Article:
You have heard of the saying, “There’s an app for that!” The same could be said for many malware programs and viruses. With the announcement of the death of Maommar Gaddafi and his family being featured prominently in the news there have been reports of links and photos containing dangerous computer viruses and malware coding.
Mashable explains, that these notices of news and photos are “easy vehicles for malicious links.” Mashable states,
“When news like Gaddafi’s death breaks, however, there is no history for them to rely on and malicious links masquerading as news can more easily rank high in search results. Another reason is that people often seek such images from unfamiliar sources. Websites or Twitter messages promise to link to a breaking topic and then lead instead to another site or virus. The Gaddafi photo is a prime candidate for this type of malicious links, so it’s wise to use caution when clicking,” it said.
The Twitterverse exploded with messages of photos taken of a shot, wounded or hidden Gaddafi. Other posts across the web talked about his funeral arrangements, his children and their future. There have been reports of cell phone photos taken of the confrontation between two political forces in Libya.
PC World reports that “The massive attack that has infected PCs by tricking users into clicking links in fake messages from CNN.com shows little sign of ending soon.” (reported on Friday, Oct. 21,2 011) This version of malware was hidden in the links to “CNN.com Top Ten Lists” and “CNN Alerts: My Custom Alert”, which supposedly featured news and reports of Gaddafi’s demise but directed users that they had to download and install a software program to view. The hackers disguised it as a legitimate CNN site and the malware was contained in what over 11 million searchers thought was an update to Flash Player. After trying the download, users were caught in a hopeless loop requiring them to try to shut down their computer to stop the download before it could complete or download it and try to effect repairs to their system afterwards.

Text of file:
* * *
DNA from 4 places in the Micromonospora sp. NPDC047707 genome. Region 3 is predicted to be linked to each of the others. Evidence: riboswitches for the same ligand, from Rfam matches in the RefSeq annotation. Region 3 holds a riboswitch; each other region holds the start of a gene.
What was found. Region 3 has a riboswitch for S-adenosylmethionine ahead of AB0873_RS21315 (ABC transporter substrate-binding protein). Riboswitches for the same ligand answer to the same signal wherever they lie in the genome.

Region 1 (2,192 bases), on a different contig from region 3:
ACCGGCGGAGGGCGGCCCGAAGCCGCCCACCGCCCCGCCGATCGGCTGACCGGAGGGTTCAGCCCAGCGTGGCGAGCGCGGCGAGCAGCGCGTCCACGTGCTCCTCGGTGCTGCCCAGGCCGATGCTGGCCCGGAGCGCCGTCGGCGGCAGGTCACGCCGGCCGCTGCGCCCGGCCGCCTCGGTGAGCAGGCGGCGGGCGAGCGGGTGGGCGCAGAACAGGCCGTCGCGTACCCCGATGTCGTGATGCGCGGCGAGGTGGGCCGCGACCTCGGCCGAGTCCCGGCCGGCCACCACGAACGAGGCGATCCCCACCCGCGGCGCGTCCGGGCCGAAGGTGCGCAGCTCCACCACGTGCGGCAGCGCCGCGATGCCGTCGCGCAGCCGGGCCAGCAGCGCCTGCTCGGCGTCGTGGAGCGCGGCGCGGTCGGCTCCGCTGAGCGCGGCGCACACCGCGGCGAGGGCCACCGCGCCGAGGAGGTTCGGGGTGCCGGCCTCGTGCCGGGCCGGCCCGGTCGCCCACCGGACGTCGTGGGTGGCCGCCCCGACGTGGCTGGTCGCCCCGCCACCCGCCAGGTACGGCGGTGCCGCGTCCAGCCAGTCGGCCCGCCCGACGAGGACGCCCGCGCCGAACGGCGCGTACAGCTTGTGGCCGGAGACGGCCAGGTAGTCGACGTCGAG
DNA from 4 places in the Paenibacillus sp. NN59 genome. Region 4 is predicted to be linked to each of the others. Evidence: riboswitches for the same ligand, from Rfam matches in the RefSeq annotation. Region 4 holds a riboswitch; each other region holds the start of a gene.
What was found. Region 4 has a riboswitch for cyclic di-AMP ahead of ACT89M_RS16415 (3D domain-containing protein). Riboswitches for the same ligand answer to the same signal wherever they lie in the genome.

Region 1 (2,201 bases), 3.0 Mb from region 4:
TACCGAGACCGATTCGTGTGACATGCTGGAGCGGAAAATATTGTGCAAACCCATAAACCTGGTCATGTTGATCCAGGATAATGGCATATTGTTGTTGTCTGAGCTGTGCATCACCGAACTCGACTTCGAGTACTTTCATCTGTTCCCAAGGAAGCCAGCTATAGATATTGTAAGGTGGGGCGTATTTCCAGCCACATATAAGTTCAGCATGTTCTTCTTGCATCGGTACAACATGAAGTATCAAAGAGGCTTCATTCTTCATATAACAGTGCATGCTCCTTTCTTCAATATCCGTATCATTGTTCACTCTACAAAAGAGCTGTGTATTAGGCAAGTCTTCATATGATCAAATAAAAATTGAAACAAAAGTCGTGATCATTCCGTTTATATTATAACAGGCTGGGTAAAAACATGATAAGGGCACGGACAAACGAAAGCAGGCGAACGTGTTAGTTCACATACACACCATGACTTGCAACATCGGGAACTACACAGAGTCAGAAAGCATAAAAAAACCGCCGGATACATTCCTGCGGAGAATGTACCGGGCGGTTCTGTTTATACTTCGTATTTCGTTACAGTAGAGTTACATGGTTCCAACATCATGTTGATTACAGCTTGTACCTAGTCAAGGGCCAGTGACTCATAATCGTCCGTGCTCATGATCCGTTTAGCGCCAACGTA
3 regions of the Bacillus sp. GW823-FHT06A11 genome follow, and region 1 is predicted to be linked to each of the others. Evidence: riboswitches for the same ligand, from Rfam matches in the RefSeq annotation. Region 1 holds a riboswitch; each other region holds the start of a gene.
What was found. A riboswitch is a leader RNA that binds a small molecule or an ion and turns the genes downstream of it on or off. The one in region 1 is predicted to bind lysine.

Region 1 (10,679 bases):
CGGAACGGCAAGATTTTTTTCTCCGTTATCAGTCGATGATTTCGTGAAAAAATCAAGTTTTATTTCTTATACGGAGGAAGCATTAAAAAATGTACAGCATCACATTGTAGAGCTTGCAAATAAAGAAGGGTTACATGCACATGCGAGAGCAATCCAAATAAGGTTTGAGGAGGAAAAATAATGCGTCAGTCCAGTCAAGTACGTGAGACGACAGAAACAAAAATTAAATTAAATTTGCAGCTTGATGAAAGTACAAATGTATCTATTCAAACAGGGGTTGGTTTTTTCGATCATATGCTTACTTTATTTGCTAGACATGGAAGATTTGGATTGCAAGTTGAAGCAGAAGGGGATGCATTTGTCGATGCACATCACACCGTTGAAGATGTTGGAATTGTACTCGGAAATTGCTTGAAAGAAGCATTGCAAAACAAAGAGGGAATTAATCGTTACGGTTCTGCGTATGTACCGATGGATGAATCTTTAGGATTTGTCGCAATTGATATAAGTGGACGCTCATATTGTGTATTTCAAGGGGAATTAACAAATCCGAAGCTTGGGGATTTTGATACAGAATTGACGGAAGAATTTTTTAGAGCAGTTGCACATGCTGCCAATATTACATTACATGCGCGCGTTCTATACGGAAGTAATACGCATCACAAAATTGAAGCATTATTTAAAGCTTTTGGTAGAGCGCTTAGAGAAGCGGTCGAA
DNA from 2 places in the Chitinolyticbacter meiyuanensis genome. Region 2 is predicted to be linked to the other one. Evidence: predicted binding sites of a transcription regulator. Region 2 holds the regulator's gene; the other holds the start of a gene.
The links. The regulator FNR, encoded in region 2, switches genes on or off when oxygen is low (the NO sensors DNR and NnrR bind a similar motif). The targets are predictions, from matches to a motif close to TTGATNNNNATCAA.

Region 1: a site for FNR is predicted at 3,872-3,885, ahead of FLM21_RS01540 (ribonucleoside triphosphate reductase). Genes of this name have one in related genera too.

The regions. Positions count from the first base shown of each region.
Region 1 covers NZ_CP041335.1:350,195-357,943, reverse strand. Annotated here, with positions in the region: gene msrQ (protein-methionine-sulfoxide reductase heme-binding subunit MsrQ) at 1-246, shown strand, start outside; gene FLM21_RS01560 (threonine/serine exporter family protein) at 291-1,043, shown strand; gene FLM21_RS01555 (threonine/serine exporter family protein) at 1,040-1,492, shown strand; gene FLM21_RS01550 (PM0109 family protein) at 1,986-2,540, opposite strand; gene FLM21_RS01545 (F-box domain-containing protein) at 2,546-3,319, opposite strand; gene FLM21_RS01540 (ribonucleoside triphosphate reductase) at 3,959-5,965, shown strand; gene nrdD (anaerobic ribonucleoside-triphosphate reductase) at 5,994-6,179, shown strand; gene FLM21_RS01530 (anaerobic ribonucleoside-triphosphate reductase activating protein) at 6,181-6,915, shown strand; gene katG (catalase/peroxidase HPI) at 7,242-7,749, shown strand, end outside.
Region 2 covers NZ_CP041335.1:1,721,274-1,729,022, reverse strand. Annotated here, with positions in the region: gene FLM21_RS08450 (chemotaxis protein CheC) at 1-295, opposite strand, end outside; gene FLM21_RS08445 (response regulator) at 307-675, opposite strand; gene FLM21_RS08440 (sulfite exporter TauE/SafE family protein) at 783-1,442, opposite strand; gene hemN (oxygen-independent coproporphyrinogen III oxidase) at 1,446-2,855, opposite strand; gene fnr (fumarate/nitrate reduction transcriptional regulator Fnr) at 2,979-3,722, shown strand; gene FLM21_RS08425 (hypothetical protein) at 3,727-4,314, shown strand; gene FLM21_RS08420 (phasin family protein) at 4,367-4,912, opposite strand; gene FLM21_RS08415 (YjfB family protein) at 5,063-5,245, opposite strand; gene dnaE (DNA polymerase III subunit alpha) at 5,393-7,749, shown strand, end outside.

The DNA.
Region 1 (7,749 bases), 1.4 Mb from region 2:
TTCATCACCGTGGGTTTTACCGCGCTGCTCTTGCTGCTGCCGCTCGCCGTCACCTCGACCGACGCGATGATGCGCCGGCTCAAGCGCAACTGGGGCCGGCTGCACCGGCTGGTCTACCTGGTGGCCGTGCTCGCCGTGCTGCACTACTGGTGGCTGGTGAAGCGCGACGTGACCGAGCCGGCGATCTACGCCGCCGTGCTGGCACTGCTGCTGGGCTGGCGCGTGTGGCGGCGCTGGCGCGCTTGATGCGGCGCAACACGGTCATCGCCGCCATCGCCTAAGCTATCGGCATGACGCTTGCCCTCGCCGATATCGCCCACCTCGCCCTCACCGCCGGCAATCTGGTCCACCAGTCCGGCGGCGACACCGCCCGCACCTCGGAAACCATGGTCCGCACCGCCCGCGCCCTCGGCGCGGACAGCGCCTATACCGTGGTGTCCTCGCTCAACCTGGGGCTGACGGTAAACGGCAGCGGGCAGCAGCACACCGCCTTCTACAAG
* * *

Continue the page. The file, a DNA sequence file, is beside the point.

Where are you most likely to find accurate information on this story as it unfolds? Prominent news sites and channels like MSNBC, Fox News, the Associated Press or New York Times just to name a few. CNN warns, “Much caution should be used with these reports because false information has come out previously.”
The death of Osama bin Laden caused the same sort of interest from hackers, as interested readers flocked to their computers desperate for word or photo of the demise of one of the most wanted people on the planet.
What advice can we give to help you avoid malware? If you receive a link, especially one from a friend or family member or an unusual source in your email don’t open it. Look to legitimate news sources for information and photos. Link love is not always so “loving” and is best left avoided.